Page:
WASHINGTON - An attempted attack by two suspected Islamist gunmen in Texas underscores the persistent threat posed by "homegrown" extremists and the difficulties US authorities face in trying to thwart them, experts said Monday.
Investigators were still trying to piece together the details of Sunday's incident in a Dallas suburb in which a traffic policeman shot dead two heavily armed gunmen who had tried to storm an event organised by an anti-Muslim group.
Amid reports one of the attackers had been suspected of planning to travel to Somalia to fight with jihadists, analysts said it resembled other cases of homegrown militants taking action without orders from abroad.
Senior US officials have repeatedly warned of a growing danger from homegrown Islamist extremists, particularly "lone wolves" acting entirely on their own.
"It's a challenge for us given how hard it is to stop these people because they're on the Internet, in their homes," FBI Director James Comey said in an interview last month.
Comey said there had been "good progress" and a number of arrests, but he added: "I worry about the people who may be in their basements radicalizing that I can't see." There have been at least 63 homegrown jihadist plots or attacks on US soil between 2001 and 2013, according to the Congressional Research Service, and the number markedly increased starting in 2009.
The Islamic State group, Al-Qaeda and Yemen-based Al-Qaeda in the Arabian Peninsula, as well as al-Shabab in Somalia have all issued appeals to supporters "to conduct lone-wolf attacks against the United States and other Western countries," National Intelligence Director James Clapper told lawmakers in February.
Homegrown extremists usually lack the training, the bomb-making expertise or the financial backing to pull off a large-scale attack. But they have the advantage of surprise, as there is no communication with known operatives overseas that can be wiretapped.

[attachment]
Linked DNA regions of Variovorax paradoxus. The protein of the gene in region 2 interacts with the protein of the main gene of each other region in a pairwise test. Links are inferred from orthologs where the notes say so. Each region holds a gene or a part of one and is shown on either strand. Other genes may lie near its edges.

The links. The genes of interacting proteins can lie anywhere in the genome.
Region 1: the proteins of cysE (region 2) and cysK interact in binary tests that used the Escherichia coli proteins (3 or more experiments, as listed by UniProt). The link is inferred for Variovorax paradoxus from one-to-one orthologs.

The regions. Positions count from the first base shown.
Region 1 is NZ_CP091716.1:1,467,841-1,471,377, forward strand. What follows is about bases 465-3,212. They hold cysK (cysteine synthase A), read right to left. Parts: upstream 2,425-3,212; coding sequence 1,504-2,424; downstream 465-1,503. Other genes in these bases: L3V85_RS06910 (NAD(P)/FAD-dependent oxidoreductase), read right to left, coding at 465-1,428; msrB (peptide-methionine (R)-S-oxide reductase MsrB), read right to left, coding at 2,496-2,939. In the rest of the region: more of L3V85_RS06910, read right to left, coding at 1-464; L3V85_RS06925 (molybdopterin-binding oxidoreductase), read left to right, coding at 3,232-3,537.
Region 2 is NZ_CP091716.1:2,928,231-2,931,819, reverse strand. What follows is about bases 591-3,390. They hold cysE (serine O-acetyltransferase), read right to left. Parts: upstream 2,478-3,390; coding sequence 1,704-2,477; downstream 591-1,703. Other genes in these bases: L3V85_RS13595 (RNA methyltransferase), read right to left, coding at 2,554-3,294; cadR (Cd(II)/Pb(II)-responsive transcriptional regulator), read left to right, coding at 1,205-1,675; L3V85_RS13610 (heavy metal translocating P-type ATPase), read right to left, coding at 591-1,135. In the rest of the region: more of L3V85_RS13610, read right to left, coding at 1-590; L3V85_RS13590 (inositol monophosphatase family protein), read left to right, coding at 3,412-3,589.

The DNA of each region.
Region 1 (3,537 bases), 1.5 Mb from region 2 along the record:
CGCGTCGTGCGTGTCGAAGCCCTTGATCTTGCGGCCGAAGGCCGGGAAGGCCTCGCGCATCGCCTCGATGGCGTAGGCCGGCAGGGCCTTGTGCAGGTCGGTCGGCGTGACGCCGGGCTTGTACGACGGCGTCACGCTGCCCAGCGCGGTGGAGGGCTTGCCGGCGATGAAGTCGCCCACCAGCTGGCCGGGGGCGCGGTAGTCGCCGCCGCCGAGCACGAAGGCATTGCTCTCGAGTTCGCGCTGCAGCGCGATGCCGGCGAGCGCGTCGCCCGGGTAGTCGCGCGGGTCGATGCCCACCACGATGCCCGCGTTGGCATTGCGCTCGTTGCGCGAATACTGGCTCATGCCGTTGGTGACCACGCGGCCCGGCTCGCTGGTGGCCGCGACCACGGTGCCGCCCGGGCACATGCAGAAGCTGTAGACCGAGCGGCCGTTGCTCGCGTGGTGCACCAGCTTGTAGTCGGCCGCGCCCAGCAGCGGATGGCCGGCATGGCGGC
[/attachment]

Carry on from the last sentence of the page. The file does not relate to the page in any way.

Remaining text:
Muslims in America
The homegrown threat may have expanded but it still remains on a smaller scale compared to European countries, said Max Abrahms of Northeastern University.
"One of the reasons that's the case, perhaps the biggest reason, is that the American Muslim community is relatively happy," Abrahms, an assistant professor of political science, told AFP.
American Muslims tend to be more assimilated and financially better-off than their counterparts across the Atlantic.
But he said events like the one organised on Sunday, involving a contest to draw cartoon caricatures of the Prophet Mohammed, threaten to alienate some Muslims and provoke a violent reaction.
"It's precisely the kind of behaviour that risks ostracizing the American Muslim community and puts our counter-terrorism efforts at risk," Abrahms said.
"When the Muslim community feels mistreated, it's more likely to generate extremists." To tackle the homegrown problem, US authorities tend to employ two methods: sting operations involving undercover FBI agents or busting a suspect on non-terrorist related charges, such immigration or tax violations.
The sting campaigns have resulted in numerous arrests and convictions but have also provoked criticism. Civil liberties groups have questioned whether the FBI has engaged in "entrapment" of people who had no concrete plans or means to carry out an attack.
In a 2010 case, four men were found guilty of planning to shoot down military aircraft at Stewart Airport in Newburgh, New York. An informant posing as an extremist gave them inert C-4 explosives and an inactive Stinger missile.
Working to build trust with Muslim communities as well as recruit informers inside the communities, American authorities have tried to ferret out extremists before they strike. But police have come under criticism for some tactics that rights groups say single out Muslim Americans for spying and suspicion.
Farooque Ahmed, a naturalized US citizen from Pakistan, was sentenced to 23 years in prison in 2011 after he told undercover officers he planned to bomb subway stations in Washington DC. The tip that led authorities to Ahmed came from a source in the local Muslim community.
The FBI chief, Comey, also has called on technology companies not to encrypt their customers' data, arguing it could undermine efforts to monitor social media for potential terror plots - a controversial proposal opposed by privacy advocates.
Although media attention has focused heavily on the homegrown "jihadists," a study by the New America Foundation concluded more Americans have been killed by terror attacks by right-leading ideologues, including white supremacists, anti-abortion and anti-government militants, than by those inspired by Islamist propaganda.
Since 9/11, right-wing extremists killed 34 people for political reasons. Islamist extremists killed 21 people since the 2001 attacks, the study said.